"Ray has proven he can run between the tackles," John Harbaugh said. "He does some flashy things when he gets in space, but he ran between the tackles and we were grinding out yards."

McGahee might be better in the kind of packages and formations you typically see on the goal line (two tight ends, crazy plays where Haloti Ngata goes out for a pass) but those plays have been somewhat ineffective for the Ravens anyway the past two years. They're not a great red-zone team, which is why the answer might be giving Rice the ball, just in different formations.

"It's hard to score touchdowns in the NFL, especially running the ball," Rice said. "The goal line is physical. Those touchdown balls, I like to collect. I like to share them with my offensive line when I get them."

On his second touchdown of the the game, the Ravens used Rice exactly the way I think they should use him more often in the red zone. They spread the field, created some space, and let him find a seam. He dashed through it, right into the end zone. That's the kind of creativity where Cameron excels, not plays where Ngata is the primary target on fourth-and-1.

(In the wake of such an impressive victory, we'll mostly forget about the crazy play call from the 1-yard line on the opening drive, other than to say if Ngata had seriously been hurt, it would have been an epic disaster and Cameron would have needed to wear a Zorro mask around town for a week.)

3. Kyle Orton could lead the NFL in passing yardage this year and I still would remain skeptical of his ability to beat good teams.

I know Orton leads the league in yards and yards per attempt, but nothing about this game convinced me that Orton is becoming an elite NFL quarterback. He understands the game of football a lot better than Jay Cutler does, I'll definitely grant you that. The Broncos clearly got the better end of that deal, which will only become more apparent as the career of Jay "Jeff George Jr." Cutler unravels in Chicago.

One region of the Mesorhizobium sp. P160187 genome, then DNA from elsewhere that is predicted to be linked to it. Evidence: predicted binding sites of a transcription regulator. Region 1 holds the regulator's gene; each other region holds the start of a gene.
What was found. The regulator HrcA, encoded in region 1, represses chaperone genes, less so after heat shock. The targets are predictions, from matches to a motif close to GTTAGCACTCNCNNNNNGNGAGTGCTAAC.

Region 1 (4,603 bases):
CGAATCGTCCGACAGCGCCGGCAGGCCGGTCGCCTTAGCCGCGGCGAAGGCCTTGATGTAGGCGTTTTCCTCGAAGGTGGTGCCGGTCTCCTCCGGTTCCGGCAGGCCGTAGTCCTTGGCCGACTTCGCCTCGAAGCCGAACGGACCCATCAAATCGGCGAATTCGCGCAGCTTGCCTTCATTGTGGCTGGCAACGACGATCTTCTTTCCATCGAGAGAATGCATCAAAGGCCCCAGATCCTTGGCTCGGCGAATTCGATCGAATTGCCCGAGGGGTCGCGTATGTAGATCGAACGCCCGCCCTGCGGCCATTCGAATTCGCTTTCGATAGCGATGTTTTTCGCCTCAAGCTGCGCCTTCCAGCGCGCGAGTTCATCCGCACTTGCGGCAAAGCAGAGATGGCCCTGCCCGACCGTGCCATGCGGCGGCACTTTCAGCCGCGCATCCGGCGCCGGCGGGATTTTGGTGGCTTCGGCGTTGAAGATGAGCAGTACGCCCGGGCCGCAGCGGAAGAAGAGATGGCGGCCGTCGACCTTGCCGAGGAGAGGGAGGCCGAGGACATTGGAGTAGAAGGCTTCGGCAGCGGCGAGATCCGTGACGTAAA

But Orton still doesn't possess the kind of arm that puts constant pressure on a defense. He took advantage of some marginal play by Dawan Landry (who continues to get picked on in open space) to throw a nice touchdown near the end of the first half, and made a nice throw in garbage time late in the game. Harbaugh was visibly annoyed about those lapses after the win.

But for the most part, the Broncos couldn't put together a consistent threat because they have zero running game, and Orton can't consistently throw the ball into tight spaces, or to the sidelines beyond 10 yards. You can win without a running game if you have Peyton Manning throwing the ball, but not Kyle Orton. In fairness to him, he's better than he was last year, and certainly better than he was with the Bears, but the reason he's throwing for a ton of yards is because all the Broncos do is throw.

All that said, this was supposed to be the big test for the Ravens pass defense, which was picked on often last year, and I think we still don't have an answer. We probably won't know how good the Ravens pass defense is until they face a quarterback who can make those throws I was talking about -- a quarterback like Tom Brady, Drew Brees, Ben Roethlisberger.

But from what we saw, it looks like Fabian Washington is all the way back (he had one of his best games as a Raven), and Lardarius Webb continues to get stronger each game. If Ed Reed is his old self, an area that was a liability last year might look pretty solid come playoff time.

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Not to make this about me, but a quick story, if you'll permit me. A year ago, a Denver TV station asked me to do a quick telephone interview prior to the Ravens game, when the Broncos were 6-0 and the Ravens were still figuring out their identity. They asked me if I could try to sum up the city's opinion of the Broncos, specifically Kyle Orton. I'm no homer, which I hope you've learned from reading this column, and so I gave them an answer I thought was honest and objective. I said it was an impressive start, but that no one really was ready to say the Broncos were for real just yet for a couple of reasons. No. 1, they didn't run the ball all that well, and No. 2, because they didn't believe Kyle Orton could make the kind of throws that are impossible to defend, throws deep to the outside, between the harsh marks and the sideline.